The development process that brought “Under the Dome” to CBS and Amazon Prime screens last summer is a key example of how the old rules of network television are disappearing fast.
The Eye’s gamble on a high-concept summer fantasy series, built on the foundation of an equally exotic business model, has paid off in every way for CBS Corp. and Steven Spielberg’s Amblin TV banner.
The network fielded a hit series — still the holy grail for any TV conglom — that lifted the Eye’s ratings during the usually sleepy off season. And it forged a deal template that allowed the show to pay for itself from the moment production began, thanks to expert leveraging of the demand for marquee content in the white-hot SVOD marketplace.
The icing on the cake was landing “Breaking Bad” co-star Dean Norris to anchor the “Dome” ensemble, and having the show bow as anticipation for “Bad’s” finale hit fever pitch.
CBS is expanding on its “Dome” deal this summer with a second season that will be preceded by additional SVOD licensing (beyond Amazon) of the first season’s 13 episodes. And “Dome” will have company this summer with another drama series set to follow the same basic template (with a few twists): the Halle Berry starrer “Extant,” also from Amblin TV.
The road CBS traveled to “Dome” illuminates the teamwork among top execs that is often cited as one of CBS’ most valuable assets.
The project began in 2011 at CBS Corp.’s pay cabler Showtime, which was eager to be in business with Spielberg on a Stephen King novel adaptation. But with limited shelf space, Showtime entertainment prexy David Nevins knew it would be a while before “Dome’s” day would come, so he asked his CBS counterpart, Nina Tassler, and CBS TV Studios prexy David Stapf to give the script a read.
The timing was serendipitous because Tassler and her team were on the hunt for original scripted series to enliven the Eye’s summer schedule. But delivering on King’s concept — an invisible dome suddenly descends on a small town, cutting it off from the rest of the world — would take a hefty budget. Tassler turned to Scott Koondel, CBS’ chief corporate content licensing officer, to see if he could come up with a creative financing solution.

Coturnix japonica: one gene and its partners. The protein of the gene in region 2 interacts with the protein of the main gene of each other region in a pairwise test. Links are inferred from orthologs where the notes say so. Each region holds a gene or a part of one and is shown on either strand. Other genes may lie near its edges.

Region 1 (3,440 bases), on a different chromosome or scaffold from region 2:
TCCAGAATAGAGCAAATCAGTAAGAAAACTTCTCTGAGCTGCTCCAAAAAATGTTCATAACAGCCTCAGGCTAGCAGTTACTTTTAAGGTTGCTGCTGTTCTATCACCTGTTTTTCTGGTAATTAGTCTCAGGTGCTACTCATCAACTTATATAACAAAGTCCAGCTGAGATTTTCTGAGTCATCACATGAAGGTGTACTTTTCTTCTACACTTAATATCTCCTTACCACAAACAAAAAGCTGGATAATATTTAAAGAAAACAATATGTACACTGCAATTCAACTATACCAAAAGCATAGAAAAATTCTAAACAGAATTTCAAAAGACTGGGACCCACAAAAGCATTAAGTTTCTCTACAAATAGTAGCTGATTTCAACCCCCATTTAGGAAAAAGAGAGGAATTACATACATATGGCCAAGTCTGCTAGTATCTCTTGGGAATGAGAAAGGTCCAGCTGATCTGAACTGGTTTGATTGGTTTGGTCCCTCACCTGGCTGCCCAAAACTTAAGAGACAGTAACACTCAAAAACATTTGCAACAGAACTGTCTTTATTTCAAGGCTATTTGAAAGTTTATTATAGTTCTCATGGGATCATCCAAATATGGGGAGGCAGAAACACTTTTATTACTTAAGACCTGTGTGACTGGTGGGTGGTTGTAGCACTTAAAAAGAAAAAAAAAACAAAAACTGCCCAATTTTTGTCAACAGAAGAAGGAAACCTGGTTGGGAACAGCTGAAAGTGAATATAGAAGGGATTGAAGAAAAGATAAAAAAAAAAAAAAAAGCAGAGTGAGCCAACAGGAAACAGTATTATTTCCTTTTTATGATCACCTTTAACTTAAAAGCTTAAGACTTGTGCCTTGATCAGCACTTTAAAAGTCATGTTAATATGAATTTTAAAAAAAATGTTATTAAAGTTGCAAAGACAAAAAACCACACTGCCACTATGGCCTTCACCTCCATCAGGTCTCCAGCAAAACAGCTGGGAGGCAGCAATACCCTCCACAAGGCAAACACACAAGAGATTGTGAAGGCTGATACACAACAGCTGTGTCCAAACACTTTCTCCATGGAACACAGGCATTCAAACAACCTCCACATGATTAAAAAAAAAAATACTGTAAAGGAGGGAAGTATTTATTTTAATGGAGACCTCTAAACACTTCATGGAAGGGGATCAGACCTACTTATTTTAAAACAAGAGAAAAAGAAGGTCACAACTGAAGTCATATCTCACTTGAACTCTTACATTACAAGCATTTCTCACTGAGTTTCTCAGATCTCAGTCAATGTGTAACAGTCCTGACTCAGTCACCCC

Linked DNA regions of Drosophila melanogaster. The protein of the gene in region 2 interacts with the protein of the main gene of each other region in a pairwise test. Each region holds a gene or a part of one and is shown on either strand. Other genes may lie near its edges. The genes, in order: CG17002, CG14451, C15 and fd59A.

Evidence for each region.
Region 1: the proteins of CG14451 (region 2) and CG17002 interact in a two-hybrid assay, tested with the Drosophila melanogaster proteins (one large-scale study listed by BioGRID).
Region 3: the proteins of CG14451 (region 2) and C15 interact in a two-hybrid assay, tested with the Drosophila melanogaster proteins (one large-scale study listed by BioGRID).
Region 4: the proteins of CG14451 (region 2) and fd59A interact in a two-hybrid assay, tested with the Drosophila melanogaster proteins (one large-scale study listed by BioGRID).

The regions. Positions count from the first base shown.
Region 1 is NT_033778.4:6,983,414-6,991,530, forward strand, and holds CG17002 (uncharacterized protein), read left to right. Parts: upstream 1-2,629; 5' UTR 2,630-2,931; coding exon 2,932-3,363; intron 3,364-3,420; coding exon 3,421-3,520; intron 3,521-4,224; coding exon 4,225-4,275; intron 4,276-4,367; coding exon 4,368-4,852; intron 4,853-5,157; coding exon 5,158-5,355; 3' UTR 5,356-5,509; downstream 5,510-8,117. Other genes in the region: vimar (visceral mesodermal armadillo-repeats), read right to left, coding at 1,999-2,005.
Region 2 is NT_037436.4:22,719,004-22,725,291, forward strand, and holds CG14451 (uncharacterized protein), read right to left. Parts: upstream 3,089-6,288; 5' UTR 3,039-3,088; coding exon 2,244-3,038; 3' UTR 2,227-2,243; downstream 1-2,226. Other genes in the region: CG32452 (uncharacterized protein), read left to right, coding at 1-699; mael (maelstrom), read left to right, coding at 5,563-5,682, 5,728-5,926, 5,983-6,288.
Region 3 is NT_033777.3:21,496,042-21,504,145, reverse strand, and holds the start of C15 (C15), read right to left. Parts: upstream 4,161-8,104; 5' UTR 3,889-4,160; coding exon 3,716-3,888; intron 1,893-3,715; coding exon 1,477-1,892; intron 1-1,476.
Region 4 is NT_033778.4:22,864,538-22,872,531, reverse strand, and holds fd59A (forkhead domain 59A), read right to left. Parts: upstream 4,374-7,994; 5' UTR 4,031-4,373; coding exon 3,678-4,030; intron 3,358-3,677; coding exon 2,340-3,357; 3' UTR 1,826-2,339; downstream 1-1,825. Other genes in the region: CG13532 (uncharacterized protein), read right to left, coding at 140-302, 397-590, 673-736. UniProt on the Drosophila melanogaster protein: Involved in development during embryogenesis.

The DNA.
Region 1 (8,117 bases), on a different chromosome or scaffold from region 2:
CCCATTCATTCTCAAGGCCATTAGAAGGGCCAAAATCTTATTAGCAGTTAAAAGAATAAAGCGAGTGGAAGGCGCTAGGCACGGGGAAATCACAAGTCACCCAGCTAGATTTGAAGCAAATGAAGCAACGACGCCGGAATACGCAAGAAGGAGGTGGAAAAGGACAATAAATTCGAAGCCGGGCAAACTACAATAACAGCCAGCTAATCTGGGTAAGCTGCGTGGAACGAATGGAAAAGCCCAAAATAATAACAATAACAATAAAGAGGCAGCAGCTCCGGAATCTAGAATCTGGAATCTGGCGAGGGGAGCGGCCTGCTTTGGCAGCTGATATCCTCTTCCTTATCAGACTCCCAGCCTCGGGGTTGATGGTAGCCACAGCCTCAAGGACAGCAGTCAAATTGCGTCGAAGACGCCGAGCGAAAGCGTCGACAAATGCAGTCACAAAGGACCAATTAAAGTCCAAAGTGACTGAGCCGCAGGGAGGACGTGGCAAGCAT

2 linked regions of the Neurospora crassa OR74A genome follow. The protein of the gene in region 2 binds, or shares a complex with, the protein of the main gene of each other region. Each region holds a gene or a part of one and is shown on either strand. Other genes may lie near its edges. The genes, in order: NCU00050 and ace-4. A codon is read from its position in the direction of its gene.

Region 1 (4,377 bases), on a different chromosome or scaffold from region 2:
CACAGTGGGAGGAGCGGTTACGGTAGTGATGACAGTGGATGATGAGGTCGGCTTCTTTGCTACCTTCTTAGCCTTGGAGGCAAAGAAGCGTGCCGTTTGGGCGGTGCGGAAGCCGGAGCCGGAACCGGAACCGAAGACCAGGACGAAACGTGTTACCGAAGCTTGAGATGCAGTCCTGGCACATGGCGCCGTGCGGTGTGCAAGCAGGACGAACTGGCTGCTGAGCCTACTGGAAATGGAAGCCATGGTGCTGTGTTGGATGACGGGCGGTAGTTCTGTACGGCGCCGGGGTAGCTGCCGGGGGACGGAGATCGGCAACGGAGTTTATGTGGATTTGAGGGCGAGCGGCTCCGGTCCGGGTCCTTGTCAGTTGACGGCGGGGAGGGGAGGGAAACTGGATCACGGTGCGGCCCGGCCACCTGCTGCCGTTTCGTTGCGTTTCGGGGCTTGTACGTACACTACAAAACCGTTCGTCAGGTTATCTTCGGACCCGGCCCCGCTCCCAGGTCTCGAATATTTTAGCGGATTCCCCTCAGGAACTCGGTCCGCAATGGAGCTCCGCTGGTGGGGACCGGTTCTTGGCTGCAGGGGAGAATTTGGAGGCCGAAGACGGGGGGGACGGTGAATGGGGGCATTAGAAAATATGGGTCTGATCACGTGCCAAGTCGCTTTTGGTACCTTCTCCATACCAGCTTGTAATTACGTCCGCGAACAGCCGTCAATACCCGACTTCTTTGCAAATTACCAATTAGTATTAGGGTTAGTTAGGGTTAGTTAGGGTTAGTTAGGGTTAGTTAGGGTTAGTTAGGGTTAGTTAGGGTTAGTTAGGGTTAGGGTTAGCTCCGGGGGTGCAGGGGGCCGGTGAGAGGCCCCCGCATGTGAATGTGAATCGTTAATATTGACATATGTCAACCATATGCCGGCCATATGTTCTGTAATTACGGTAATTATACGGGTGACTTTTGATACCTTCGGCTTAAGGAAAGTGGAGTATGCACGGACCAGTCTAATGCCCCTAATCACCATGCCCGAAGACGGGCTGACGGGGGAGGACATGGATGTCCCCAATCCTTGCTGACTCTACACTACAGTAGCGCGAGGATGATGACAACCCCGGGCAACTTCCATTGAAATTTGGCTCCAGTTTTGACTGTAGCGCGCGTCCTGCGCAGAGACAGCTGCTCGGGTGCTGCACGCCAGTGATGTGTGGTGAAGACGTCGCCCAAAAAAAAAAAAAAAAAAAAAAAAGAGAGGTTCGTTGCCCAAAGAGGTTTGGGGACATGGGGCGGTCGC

Koondel had no doubt that the combination of Spielberg, King and a serialized thriller was money in the SVOD arena, particularly if the deal was sweetened by giving the platform quick access to episodes.
A four-day delay was structured so the network could make the most of the C3 viewing window (live and three days’ DVR playback), which counts against ad sales.
It was CBS Corp. CEO Leslie Moonves who gave the final go-ahead to break the mold and allow the SVOD window to open four days after the network premiere. That amounted to a philosophical shift as CBS and other networks have mostly been cautious about selling current network series to SVOD players, lest that exposure erode the show’s traditional syndication value.
The deal with Amazon Prime delivered more than $700,000 in licensing revenue to help pay for the production, in addition to big contributions in marketing support. (International sales of the series were also robust given the bankability of Steven + Stephen + Norris.)
Amazon was a good fit as a “Dome” partner because the Internet giant was able to carefully target promotion to those whose activity on the site made them good bets to check out the show. And that process will only get more methodical for season two, as the partners build on last year’s experience.
The home run with “Dome” was all the more satisfying to the CBS team because it validated their willingness to take a risk. The credit, Koondel says, belongs at the top.
“The great thing about working at CBS is that you always feel like whatever it is you’re doing, (Moonves) is invested in it with you,” he says. “You never feel like you’re going to hang if you make a mistake. He was in the ‘Dome’ deal with us all along, and that creates a good cohesive working environment for everyone.”